Written by Srini Sitaraman.

Growing Chinese assertiveness and rapid construction has virtually transformed the South China Sea into ‘a Chinese lake.’ Satellite images reveal that Chinese crews are shoring up reefs, constructing fortified buildings and runways, and placing radars and anti-aircraft defense mechanisms on the occupied islets. By forcibly occupying these island chains and reefs and fortifying with military infrastructure, China has ensured that the only way it could be dislodged from the South China Sea is through military action. During his Senate confirmation hearings in January 2017, Mr. Rex Tillerson, the new American Secretary of State, struck a strident note when he suggested that the United States must send a clear signal to stop the island construction and block China’s access to the disputed islands. The official news agencies of the Chinese government reacted by warning of devastating consequences and ‘large-scale war in the South-China Sea,’ if the United States attempted to block Chinese territorial aspirations. 

Barring Vietnam, none of the South East Asian states have the necessary political will or the ability to confront China in a large-scale military engagement. India is the only other country that has repeatedly clashed with China along the Indo-Tibetan border since the ill-fated war of 1962, and it is in this context that India’s relationship with Vietnam is strategically important. In fact, Indian Prime Minister Modi has been seeking stronger relationships with states that have ongoing disputes with China on multiple fronts. Clearly, Vietnam has emerged as a pivotal state in India’s ‘Act East’ policy and as a strategic partner in countering China’s assertiveness in the South China Sea and in the Indian Ocean Region.

During his visit to Vietnam in September 2016, Prime Minister Modi announced a $500 million credit line to the country. The two countries also signed twelve agreements on a range of defense and economic issues and upgraded their mutual relationship to a ‘comprehensive strategic partnership.’ These agreements will facilitate the construction of a software park at the Telecommunications University in Nha Trang and accelerate the manufacturing of naval patrol boats for Vietnam. India will also enhance the training program offered to Vietnam’s navy to operate the Russian-built submarine fleet. Vietnam and India have also held a series of talks on the sale of surface-to-air Akash missiles and the supersonic Brahmos cruise missiles that come with sea-skimming ability to avoid detection. It is anticipated that the Brahmos would provide the Vietnamese navy with significant tactical advantages in countering aggressive acts employed by the Chinese navy. Typically the Chinese have not bothered with official statements regarding the growing Indo-Vietnamese ties, but the potential sale of the Brahmos missiles has been described as ‘stirring up troubles or anxiety for others‘. China has also indicated that they would not sit idly by ‘with … arms crossed.’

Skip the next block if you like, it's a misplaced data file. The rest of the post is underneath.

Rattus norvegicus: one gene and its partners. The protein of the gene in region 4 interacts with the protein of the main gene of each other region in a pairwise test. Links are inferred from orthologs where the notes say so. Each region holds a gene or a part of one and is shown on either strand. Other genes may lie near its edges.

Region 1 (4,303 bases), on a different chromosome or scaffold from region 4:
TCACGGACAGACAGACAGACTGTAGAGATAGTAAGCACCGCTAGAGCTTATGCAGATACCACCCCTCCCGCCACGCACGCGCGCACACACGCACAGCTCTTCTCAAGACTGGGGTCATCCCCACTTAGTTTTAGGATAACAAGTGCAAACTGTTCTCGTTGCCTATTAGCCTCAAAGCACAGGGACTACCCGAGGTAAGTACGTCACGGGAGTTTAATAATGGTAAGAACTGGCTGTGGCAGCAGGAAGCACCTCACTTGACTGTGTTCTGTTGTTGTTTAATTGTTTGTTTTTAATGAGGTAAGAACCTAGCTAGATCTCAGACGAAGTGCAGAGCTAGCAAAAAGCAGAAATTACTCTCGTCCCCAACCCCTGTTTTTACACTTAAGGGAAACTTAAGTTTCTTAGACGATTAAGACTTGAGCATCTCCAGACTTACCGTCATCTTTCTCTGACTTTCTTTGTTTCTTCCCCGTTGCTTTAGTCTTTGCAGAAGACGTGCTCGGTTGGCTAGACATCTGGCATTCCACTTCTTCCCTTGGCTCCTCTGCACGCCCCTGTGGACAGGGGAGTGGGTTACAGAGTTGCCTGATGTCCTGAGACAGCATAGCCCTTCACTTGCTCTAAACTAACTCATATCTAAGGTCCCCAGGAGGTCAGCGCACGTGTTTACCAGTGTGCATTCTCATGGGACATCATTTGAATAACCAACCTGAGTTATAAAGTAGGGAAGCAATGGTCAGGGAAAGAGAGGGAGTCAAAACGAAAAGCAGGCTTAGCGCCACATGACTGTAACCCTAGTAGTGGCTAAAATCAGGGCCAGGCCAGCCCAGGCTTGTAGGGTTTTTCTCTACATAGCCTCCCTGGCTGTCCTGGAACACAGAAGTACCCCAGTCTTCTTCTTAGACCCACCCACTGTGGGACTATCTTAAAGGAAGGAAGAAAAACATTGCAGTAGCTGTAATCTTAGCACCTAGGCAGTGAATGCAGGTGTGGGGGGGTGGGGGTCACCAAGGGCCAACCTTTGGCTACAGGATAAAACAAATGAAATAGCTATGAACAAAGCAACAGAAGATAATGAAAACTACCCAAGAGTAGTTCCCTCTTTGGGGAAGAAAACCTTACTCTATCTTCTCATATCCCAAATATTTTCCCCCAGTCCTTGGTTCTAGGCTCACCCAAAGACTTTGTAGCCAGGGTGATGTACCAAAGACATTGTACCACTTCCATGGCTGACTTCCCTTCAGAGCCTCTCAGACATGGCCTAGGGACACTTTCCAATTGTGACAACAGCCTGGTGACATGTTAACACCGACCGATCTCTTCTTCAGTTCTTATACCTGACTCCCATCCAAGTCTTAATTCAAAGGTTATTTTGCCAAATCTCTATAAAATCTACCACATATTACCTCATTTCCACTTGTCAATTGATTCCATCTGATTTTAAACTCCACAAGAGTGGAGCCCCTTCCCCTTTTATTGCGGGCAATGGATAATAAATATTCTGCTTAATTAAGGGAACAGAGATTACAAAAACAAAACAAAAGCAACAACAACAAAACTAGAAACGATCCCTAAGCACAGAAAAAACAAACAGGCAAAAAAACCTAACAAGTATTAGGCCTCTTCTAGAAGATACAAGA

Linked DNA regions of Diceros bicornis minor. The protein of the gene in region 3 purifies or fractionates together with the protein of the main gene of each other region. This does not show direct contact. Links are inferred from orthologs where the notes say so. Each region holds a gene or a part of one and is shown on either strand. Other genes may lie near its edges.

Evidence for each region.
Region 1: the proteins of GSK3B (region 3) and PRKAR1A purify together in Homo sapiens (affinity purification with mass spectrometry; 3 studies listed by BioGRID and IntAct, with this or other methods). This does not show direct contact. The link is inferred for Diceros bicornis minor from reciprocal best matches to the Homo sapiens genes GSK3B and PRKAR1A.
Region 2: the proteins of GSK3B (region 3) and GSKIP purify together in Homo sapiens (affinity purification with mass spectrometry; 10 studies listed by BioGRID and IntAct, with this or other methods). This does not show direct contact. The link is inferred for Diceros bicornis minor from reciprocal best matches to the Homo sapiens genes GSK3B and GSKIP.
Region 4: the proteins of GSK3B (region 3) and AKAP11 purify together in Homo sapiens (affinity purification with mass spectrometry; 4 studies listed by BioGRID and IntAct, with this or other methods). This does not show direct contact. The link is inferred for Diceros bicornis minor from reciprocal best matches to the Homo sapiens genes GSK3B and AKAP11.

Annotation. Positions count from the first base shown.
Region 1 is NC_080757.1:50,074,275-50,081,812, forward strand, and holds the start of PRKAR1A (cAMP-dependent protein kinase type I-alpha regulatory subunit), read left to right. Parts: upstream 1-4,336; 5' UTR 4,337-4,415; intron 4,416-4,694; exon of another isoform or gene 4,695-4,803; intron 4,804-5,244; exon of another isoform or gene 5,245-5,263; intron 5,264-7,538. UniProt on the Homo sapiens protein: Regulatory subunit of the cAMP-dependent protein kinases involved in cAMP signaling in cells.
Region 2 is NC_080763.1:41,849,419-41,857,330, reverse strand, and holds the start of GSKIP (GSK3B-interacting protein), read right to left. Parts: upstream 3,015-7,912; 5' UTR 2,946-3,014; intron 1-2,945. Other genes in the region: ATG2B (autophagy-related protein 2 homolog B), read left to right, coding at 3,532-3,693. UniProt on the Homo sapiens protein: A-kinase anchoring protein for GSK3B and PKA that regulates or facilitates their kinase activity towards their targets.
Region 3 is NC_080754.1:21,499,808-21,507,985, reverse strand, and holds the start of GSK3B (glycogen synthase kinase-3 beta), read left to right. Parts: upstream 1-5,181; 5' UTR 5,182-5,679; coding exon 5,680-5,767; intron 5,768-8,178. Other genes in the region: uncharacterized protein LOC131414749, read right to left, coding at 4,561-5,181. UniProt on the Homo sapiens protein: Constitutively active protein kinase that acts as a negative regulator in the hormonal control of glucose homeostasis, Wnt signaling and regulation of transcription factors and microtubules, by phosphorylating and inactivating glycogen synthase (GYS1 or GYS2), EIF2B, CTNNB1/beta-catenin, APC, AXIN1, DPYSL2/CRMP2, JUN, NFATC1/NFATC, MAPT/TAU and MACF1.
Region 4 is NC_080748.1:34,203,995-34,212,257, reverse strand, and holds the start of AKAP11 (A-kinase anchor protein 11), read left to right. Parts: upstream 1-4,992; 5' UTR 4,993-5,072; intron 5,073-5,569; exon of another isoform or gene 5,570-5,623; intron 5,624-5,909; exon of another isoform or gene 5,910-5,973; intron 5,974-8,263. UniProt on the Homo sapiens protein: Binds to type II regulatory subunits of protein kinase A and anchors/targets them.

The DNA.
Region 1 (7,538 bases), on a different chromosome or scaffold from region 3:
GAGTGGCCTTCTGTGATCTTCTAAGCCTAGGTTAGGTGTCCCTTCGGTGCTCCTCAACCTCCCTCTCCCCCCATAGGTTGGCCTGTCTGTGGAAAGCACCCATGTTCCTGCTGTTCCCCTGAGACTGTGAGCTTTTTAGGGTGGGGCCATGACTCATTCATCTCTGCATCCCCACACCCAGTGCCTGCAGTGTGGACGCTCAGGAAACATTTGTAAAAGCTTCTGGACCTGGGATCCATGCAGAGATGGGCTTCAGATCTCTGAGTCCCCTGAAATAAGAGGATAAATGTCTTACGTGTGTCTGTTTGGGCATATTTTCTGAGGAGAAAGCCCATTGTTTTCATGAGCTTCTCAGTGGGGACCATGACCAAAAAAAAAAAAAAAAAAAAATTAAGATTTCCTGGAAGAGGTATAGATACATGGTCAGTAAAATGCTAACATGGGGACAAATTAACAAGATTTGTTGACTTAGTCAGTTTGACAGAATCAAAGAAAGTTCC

Sino-India relations are precarious, however, on account of both the unresolved border dispute and the fiercely competitive search for new energy sources and trade and investment. This particular set of circumstances has pitted the countries against each other. Indian security planners have become particularly anxious about the growing encirclement by China through the ‘string of pearls strategy,’ in which the Indian subcontinent becomes ringed by a series of naval and military bases in China-friendly South Asian states. There is also concern that Beijing’s ever-hardening military presence in Tibet will allow the People’s Liberation Army (PLA) to alter the disputed border unilaterally.

India’s Act East’ or ‘Look East’ Policy and its newly established comprehensive strategic partnership with Vietnam indicates that India hopes to access American military hardware and political support as a hedge against China. A trilateral partnership involving Vietnam, United States, and India could potentially counter Chinese expansionism and assertiveness in the South China Sea. The United States lifted its arms embargo against Vietnam in May last year during President Obama’s visit. Although the former U.S. President Mr. Obama and the Vietnamese President Mr. Tran Dai Quang denied that the lifting of the arms embargo had anything to do with China or the South China Sea, the impact of this move did not go unnoticed.

President Obama’s re-balance or the slow Asian pivot was aimed at building a broad political and economic coalition against China. The Trump administration might be keen on deepening the U.S.-Vietnam relationship and making common cause with Vietnam against the growing Chinese presence in the region.  While there is still a lot of uncertainty surrounding the incoming Trump administration’s policy towards the South China Sea and towards China in general, Trump’s decision to preemptively withdraw the United States from the Trans-Pacific Partnership agreement sends the message that it is unwilling to support its Asian partners against China. Trump’s telephone conversation with the Taiwanese president and subsequent reversal on the one-China policy demonstrates the incoming administration’s clumsiness on this issue. With the U.S. clueless on how to confront China, the Indo-Vietnamese comprehensive partnership may become increasingly critical in balancing the powers in the region.

Dr Srini Sitaraman is an Associate Professor in the Department of Political Science at Clark University. His research interests include the United Nations, international relations theory, international security, and Asian politics. Image Credit: CC by Gerard McGovern/Flickr.